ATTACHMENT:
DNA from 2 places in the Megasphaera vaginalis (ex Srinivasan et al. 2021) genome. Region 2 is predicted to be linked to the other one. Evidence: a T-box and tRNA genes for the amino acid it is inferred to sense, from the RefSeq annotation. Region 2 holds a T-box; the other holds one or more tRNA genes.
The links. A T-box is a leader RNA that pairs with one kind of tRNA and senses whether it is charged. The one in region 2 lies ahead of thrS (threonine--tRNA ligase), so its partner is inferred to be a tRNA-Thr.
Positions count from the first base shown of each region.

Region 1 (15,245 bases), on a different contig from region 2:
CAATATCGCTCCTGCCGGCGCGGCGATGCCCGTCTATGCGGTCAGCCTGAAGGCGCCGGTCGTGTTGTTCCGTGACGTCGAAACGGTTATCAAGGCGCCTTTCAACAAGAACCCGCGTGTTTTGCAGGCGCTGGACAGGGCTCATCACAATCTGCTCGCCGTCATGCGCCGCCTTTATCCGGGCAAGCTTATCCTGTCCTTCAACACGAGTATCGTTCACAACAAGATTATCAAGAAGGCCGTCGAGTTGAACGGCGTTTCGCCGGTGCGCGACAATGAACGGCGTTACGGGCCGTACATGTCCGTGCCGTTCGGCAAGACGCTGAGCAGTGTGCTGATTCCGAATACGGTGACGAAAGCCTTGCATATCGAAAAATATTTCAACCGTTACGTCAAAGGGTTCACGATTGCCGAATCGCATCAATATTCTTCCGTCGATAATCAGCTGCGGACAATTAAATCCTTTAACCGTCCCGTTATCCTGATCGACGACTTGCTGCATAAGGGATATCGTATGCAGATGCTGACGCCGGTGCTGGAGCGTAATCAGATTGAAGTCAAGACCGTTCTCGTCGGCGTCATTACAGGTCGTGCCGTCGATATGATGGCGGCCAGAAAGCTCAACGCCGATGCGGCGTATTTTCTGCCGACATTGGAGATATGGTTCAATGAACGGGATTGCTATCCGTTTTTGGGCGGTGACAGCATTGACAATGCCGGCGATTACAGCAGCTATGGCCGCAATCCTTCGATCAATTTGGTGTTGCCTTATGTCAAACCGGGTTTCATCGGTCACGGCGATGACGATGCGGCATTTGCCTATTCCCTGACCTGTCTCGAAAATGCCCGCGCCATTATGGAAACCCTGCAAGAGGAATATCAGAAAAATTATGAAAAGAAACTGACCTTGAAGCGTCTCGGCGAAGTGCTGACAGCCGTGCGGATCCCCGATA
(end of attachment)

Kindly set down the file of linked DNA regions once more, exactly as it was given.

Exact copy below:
DNA from 2 places in the Megasphaera vaginalis (ex Srinivasan et al. 2021) genome. Region 2 is predicted to be linked to the other one. Evidence: a T-box and tRNA genes for the amino acid it is inferred to sense, from the RefSeq annotation. Region 2 holds a T-box; the other holds one or more tRNA genes.
The links. A T-box is a leader RNA that pairs with one kind of tRNA and senses whether it is charged. The one in region 2 lies ahead of thrS (threonine--tRNA ligase), so its partner is inferred to be a tRNA-Thr.
Positions count from the first base shown of each region.

Region 1 (15,245 bases), on a different contig from region 2:
CAATATCGCTCCTGCCGGCGCGGCGATGCCCGTCTATGCGGTCAGCCTGAAGGCGCCGGTCGTGTTGTTCCGTGACGTCGAAACGGTTATCAAGGCGCCTTTCAACAAGAACCCGCGTGTTTTGCAGGCGCTGGACAGGGCTCATCACAATCTGCTCGCCGTCATGCGCCGCCTTTATCCGGGCAAGCTTATCCTGTCCTTCAACACGAGTATCGTTCACAACAAGATTATCAAGAAGGCCGTCGAGTTGAACGGCGTTTCGCCGGTGCGCGACAATGAACGGCGTTACGGGCCGTACATGTCCGTGCCGTTCGGCAAGACGCTGAGCAGTGTGCTGATTCCGAATACGGTGACGAAAGCCTTGCATATCGAAAAATATTTCAACCGTTACGTCAAAGGGTTCACGATTGCCGAATCGCATCAATATTCTTCCGTCGATAATCAGCTGCGGACAATTAAATCCTTTAACCGTCCCGTTATCCTGATCGACGACTTGCTGCATAAGGGATATCGTATGCAGATGCTGACGCCGGTGCTGGAGCGTAATCAGATTGAAGTCAAGACCGTTCTCGTCGGCGTCATTACAGGTCGTGCCGTCGATATGATGGCGGCCAGAAAGCTCAACGCCGATGCGGCGTATTTTCTGCCGACATTGGAGATATGGTTCAATGAACGGGATTGCTATCCGTTTTTGGGCGGTGACAGCATTGACAATGCCGGCGATTACAGCAGCTATGGCCGCAATCCTTCGATCAATTTGGTGTTGCCTTATGTCAAACCGGGTTTCATCGGTCACGGCGATGACGATGCGGCATTTGCCTATTCCCTGACCTGTCTCGAAAATGCCCGCGCCATTATGGAAACCCTGCAAGAGGAATATCAGAAAAATTATGAAAAGAAACTGACCTTGAAGCGTCTCGGCGAAGTGCTGACAGCCGTGCGGATCCCCGATA